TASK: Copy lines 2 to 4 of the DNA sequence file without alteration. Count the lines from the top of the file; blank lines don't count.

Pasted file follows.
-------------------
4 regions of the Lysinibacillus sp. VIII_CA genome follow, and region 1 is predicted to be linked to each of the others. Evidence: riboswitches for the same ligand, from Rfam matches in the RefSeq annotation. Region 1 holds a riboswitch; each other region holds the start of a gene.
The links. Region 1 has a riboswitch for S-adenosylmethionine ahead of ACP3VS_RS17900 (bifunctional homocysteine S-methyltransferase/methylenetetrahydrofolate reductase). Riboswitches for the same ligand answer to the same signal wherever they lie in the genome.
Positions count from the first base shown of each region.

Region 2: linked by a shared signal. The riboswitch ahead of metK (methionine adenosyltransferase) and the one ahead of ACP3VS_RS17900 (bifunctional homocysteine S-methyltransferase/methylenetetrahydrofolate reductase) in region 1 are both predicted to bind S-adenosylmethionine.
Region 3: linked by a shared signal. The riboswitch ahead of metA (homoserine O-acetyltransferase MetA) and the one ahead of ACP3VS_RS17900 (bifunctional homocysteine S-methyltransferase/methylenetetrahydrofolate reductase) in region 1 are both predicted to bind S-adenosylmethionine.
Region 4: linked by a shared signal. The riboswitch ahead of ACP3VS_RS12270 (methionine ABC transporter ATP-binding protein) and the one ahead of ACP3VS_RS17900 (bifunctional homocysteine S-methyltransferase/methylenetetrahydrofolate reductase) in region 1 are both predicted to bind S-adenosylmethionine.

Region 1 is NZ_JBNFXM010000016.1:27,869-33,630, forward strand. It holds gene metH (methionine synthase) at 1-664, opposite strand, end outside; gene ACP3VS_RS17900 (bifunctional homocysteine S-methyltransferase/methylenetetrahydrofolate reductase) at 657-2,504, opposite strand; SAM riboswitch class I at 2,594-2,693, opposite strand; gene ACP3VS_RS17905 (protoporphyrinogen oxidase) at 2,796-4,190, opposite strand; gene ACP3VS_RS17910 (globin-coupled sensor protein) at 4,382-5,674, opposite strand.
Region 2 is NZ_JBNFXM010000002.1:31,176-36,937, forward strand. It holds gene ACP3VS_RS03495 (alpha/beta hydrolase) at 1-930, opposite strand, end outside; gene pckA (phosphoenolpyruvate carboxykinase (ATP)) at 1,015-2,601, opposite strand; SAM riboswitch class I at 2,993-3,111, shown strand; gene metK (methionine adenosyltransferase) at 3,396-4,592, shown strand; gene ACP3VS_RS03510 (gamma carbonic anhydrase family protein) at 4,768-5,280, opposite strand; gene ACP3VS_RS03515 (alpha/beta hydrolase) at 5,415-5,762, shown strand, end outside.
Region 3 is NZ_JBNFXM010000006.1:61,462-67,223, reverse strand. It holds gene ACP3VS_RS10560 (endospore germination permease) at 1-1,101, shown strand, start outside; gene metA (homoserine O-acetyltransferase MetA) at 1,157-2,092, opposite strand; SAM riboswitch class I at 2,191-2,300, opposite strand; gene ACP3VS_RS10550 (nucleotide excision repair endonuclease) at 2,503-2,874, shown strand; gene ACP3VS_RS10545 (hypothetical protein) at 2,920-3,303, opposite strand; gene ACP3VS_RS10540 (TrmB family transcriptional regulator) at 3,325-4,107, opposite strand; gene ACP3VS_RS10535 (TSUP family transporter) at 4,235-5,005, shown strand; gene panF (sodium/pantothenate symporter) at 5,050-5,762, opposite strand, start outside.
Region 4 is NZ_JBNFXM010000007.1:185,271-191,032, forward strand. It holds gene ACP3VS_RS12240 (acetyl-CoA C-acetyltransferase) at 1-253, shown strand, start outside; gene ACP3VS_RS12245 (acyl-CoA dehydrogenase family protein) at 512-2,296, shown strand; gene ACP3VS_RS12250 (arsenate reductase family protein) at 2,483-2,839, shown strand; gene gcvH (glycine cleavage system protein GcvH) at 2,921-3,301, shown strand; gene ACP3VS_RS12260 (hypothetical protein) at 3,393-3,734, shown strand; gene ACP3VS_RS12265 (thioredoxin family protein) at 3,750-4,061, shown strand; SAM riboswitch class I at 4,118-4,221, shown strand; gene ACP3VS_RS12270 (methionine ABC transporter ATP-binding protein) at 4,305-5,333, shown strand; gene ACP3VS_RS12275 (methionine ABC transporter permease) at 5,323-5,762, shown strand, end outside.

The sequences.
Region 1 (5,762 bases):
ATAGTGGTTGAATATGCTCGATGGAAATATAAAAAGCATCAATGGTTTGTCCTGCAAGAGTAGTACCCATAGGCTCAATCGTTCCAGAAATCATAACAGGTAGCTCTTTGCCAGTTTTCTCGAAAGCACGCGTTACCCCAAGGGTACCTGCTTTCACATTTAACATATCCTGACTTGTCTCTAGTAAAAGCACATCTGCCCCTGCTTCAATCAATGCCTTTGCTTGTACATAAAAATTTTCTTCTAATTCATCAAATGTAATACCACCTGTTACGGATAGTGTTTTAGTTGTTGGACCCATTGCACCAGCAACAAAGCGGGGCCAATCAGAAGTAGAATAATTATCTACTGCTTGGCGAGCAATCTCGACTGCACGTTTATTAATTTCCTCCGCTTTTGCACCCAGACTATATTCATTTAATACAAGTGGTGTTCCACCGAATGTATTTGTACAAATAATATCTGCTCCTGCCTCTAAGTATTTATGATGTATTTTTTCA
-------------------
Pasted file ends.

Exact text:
The links. Region 1 has a riboswitch for S-adenosylmethionine ahead of ACP3VS_RS17900 (bifunctional homocysteine S-methyltransferase/methylenetetrahydrofolate reductase). Riboswitches for the same ligand answer to the same signal wherever they lie in the genome.
Positions count from the first base shown of each region.

Region 2: linked by a shared signal. The riboswitch ahead of metK (methionine adenosyltransferase) and the one ahead of ACP3VS_RS17900 (bifunctional homocysteine S-methyltransferase/methylenetetrahydrofolate reductase) in region 1 are both predicted to bind S-adenosylmethionine.